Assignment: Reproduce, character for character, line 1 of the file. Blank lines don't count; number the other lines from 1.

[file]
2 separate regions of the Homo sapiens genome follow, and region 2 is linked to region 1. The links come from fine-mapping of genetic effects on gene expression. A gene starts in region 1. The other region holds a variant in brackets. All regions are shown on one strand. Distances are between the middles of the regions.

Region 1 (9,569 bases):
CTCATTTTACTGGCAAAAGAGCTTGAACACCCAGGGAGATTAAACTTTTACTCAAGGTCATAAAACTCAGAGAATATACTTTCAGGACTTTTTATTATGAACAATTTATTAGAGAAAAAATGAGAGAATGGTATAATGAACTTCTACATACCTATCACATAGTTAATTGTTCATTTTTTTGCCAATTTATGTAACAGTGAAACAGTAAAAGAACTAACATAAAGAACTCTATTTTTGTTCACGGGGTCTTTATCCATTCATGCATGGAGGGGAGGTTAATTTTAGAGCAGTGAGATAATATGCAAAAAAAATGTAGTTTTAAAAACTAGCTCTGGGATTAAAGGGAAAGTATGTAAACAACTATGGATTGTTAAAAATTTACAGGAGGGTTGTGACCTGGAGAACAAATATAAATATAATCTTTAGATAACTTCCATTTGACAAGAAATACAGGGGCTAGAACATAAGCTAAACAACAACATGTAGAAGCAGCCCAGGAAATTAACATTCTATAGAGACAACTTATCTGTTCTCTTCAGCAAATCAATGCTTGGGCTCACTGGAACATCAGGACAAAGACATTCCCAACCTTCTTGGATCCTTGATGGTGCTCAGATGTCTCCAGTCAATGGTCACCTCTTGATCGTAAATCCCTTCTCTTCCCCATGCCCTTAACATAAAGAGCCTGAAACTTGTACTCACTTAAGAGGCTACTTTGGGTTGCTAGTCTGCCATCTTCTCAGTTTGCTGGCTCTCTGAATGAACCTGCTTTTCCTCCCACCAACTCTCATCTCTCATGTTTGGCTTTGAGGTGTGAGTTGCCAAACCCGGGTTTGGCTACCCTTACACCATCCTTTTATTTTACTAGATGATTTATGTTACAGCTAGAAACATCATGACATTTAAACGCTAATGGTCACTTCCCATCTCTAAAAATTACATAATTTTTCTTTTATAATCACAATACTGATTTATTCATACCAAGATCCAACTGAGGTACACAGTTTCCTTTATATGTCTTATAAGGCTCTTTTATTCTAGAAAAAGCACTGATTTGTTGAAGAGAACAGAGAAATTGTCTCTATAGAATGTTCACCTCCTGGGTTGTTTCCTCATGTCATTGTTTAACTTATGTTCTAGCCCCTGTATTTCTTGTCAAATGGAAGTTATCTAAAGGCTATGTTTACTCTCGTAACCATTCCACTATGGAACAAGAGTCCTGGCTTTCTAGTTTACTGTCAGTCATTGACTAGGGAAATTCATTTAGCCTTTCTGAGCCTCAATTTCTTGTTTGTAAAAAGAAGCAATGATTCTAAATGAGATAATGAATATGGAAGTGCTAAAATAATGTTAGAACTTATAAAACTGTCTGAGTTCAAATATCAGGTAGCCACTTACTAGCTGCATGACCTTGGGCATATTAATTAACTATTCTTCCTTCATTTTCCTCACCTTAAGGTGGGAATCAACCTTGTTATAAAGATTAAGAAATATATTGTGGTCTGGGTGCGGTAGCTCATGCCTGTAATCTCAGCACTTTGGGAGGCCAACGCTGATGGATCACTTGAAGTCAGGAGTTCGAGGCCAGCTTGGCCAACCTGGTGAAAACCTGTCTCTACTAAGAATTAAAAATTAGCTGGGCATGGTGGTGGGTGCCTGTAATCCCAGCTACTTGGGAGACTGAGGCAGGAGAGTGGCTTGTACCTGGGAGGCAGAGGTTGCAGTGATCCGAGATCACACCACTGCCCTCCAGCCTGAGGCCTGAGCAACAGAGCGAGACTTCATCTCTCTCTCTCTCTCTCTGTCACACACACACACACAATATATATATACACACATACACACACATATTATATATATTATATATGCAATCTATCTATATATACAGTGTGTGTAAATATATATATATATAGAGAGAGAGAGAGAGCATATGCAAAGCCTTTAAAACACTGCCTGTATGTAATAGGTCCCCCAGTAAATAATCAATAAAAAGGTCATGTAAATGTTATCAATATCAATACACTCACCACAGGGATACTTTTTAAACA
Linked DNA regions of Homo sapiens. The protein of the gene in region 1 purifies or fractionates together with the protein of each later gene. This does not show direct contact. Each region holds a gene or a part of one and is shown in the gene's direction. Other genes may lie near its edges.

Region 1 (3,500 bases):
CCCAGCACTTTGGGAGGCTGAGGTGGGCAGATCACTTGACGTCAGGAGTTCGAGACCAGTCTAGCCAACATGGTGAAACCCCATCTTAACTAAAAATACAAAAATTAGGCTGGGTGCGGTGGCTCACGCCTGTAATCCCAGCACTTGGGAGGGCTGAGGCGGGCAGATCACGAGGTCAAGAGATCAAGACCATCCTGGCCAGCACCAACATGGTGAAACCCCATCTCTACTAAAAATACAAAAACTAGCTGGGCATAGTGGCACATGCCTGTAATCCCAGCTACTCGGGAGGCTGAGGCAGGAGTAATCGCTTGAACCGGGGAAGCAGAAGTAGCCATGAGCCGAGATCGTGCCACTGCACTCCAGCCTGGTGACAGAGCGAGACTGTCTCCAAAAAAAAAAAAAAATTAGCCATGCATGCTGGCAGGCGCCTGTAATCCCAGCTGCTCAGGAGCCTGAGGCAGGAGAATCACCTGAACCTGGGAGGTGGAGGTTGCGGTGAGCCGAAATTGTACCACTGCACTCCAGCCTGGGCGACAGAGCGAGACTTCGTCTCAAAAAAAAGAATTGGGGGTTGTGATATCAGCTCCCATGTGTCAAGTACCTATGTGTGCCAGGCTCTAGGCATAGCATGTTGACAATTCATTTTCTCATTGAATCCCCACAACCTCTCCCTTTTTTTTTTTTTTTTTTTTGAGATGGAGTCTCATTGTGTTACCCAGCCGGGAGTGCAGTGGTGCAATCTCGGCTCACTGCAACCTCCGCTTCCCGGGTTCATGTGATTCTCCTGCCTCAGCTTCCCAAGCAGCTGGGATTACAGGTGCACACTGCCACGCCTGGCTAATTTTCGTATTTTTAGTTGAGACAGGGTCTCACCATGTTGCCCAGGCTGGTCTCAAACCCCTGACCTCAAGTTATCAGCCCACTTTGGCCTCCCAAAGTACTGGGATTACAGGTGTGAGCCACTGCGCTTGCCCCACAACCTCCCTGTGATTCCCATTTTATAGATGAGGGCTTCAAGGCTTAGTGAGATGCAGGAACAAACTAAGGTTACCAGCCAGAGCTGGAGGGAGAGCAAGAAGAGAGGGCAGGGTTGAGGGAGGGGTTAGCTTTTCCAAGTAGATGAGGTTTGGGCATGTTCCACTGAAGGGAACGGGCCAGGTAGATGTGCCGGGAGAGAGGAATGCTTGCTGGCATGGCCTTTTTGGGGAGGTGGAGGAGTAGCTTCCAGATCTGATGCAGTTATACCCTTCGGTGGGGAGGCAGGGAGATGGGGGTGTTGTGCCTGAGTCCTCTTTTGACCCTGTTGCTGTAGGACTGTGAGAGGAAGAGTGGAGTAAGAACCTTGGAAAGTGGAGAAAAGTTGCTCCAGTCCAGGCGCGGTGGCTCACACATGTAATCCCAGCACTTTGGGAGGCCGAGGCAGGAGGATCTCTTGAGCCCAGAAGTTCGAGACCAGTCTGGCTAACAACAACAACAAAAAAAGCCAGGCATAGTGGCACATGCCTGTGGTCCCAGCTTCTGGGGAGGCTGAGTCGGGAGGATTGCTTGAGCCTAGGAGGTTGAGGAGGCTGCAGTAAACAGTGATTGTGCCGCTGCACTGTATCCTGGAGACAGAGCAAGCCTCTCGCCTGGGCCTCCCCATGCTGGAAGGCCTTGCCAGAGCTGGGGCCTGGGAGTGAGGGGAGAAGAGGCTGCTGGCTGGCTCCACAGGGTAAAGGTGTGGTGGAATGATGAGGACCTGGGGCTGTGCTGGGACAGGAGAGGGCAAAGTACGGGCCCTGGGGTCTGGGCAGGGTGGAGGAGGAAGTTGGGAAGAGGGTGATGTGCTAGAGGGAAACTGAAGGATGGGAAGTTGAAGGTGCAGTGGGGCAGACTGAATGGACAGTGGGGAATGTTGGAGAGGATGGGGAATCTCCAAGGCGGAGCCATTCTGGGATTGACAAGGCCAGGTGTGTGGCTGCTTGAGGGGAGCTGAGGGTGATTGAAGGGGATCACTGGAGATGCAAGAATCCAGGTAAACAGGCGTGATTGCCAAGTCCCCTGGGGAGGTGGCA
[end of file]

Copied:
2 separate regions of the Homo sapiens genome follow, and region 2 is linked to region 1. The links come from fine-mapping of genetic effects on gene expression. A gene starts in region 1. The other region holds a variant in brackets. All regions are shown on one strand. Distances are between the middles of the regions.